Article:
Shaping SF is really cool. Chris Carlsson <http://www.nowtopians.com/>, who
started the group, is the guy who helped start Critical
in 1992 and who has publicized them with several books. He has
also written a number of history essays and books, including Ten Years That
Shook the City: San Francisco
I contributed a chapter, so I'm probably a bit biased:)
They've also started a wiki (on MediaWiki software of course) called Found
SF <http://www.foundsf.org/index.php?title=Main_Page>, which seeks to tell
the untold stories in San Francisco history. Some really interesting reads.
I'd also recommend the bicycle history
leads around the city
- amazing way to see sites/sights you've never
been to and learn all about their history.
And for those local history buffs who aren't aware of the resource, I can't
begin to explain how amazing the SF History
at the San Francisco
Public Library's Main Branch. Head up to the 6th
Floor and check it out. Their photo archive is extraordinary.
On Mon, Sep 9, 2013 at 5:06 PM, Luis Villa <lvilla(a)wikimedia.org> wrote:
Possibly of interest to folks here:
Wed. Sept. 25, 7:30 pm (in the Mission, details at the URL)
Radical Archiving and Cataloging as Social History
What role do nontraditional archives play in the preservation and
interpretation of peoples' history? This open discussion will explore some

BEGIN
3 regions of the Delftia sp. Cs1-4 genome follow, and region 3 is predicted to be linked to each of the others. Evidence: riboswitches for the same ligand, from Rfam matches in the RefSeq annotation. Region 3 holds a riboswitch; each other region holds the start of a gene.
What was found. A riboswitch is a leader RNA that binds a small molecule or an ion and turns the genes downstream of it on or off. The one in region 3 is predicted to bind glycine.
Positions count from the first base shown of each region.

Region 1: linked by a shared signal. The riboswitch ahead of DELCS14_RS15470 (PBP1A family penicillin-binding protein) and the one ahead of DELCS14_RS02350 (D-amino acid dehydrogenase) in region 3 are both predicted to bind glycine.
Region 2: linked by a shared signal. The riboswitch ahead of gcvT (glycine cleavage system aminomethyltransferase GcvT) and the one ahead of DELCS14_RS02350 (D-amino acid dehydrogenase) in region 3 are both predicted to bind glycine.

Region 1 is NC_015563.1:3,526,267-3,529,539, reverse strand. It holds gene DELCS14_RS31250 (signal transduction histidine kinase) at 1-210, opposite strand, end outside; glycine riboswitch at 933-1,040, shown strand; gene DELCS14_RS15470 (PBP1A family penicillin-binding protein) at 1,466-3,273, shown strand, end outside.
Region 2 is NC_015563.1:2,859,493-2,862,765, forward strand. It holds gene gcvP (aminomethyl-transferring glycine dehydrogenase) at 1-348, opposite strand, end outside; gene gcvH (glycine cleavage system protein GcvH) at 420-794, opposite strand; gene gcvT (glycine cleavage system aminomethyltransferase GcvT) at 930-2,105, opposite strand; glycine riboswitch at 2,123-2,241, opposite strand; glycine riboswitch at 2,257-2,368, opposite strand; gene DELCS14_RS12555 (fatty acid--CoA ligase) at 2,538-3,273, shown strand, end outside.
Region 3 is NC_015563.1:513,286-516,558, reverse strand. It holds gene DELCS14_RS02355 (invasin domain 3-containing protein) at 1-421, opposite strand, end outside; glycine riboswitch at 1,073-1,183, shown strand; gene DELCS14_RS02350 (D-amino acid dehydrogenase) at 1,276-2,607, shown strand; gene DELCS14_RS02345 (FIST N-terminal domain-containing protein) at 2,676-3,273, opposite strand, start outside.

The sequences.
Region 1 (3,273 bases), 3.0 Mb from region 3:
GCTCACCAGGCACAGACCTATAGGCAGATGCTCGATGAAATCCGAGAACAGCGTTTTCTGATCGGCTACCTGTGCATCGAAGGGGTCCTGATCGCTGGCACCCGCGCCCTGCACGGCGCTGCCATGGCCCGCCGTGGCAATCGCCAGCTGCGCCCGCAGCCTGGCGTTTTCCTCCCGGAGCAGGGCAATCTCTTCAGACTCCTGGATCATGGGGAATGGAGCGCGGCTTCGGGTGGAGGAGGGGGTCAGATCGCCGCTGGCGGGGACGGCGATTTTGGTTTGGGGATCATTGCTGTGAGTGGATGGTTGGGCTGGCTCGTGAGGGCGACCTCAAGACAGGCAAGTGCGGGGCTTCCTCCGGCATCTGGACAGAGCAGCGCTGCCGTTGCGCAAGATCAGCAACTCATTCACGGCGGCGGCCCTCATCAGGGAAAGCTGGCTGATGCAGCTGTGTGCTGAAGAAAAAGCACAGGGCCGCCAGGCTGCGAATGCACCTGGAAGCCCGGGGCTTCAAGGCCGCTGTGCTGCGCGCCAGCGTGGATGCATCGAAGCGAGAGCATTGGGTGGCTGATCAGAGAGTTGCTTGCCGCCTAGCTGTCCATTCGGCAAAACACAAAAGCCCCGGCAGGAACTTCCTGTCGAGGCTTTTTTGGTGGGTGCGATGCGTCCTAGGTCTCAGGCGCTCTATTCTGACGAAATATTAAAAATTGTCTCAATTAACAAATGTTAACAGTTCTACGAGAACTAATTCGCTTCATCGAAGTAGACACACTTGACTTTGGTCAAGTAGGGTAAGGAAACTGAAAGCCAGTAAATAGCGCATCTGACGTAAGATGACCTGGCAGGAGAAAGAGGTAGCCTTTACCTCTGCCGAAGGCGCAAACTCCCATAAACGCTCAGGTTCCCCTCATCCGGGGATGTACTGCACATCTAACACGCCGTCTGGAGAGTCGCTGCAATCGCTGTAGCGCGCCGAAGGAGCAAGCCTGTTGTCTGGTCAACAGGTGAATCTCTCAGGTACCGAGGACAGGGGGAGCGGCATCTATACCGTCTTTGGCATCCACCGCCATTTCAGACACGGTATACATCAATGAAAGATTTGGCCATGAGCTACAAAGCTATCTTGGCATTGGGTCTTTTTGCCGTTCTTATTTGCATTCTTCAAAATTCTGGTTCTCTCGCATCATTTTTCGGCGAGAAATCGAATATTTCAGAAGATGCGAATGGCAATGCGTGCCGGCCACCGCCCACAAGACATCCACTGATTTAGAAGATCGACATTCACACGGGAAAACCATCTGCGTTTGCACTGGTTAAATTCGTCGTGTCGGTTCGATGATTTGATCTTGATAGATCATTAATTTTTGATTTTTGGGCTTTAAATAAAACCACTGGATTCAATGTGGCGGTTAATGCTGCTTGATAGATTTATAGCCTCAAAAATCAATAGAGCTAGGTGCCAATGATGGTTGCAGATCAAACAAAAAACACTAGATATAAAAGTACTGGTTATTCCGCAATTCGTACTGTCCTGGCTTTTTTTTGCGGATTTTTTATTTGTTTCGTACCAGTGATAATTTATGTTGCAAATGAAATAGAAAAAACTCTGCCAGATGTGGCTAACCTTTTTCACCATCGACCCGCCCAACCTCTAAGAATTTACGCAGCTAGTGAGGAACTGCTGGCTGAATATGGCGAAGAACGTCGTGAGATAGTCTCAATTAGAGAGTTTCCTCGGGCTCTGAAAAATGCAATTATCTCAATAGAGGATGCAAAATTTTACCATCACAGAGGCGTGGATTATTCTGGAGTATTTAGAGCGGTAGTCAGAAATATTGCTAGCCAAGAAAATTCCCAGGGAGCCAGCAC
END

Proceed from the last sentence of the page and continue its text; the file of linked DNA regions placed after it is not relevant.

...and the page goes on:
of the opportunities and challenges of radical repositories.
Some of the issues that will be addressed include:
What defines a radical archive?
What can be productive relations between community-based or independent
archives and more established (and establishment) institutions?
What tools and processes are making it easier to document, catalog, and
share oppositional cultural objects?
What is the role of ordinary people in building useful collections?
Lincoln Cushing is a professional archivist responsible for Docs Populi -
Documents for the Public, documenting and disseminating social justice
poster art. He is also archiving consultant with the Oakland Museum of
California helping to process the All Of Us Or None poster collection.
Claude Marks is the Director of The Freedom Archives, a political, cultural
oral history project, restoration center, and media production facility in
San Francisco. Nathaniel Moore is an archivist at the Freedom Archives. He
has a MA in African Studies and a MS in Library and Information Science
from the University of Illinois.
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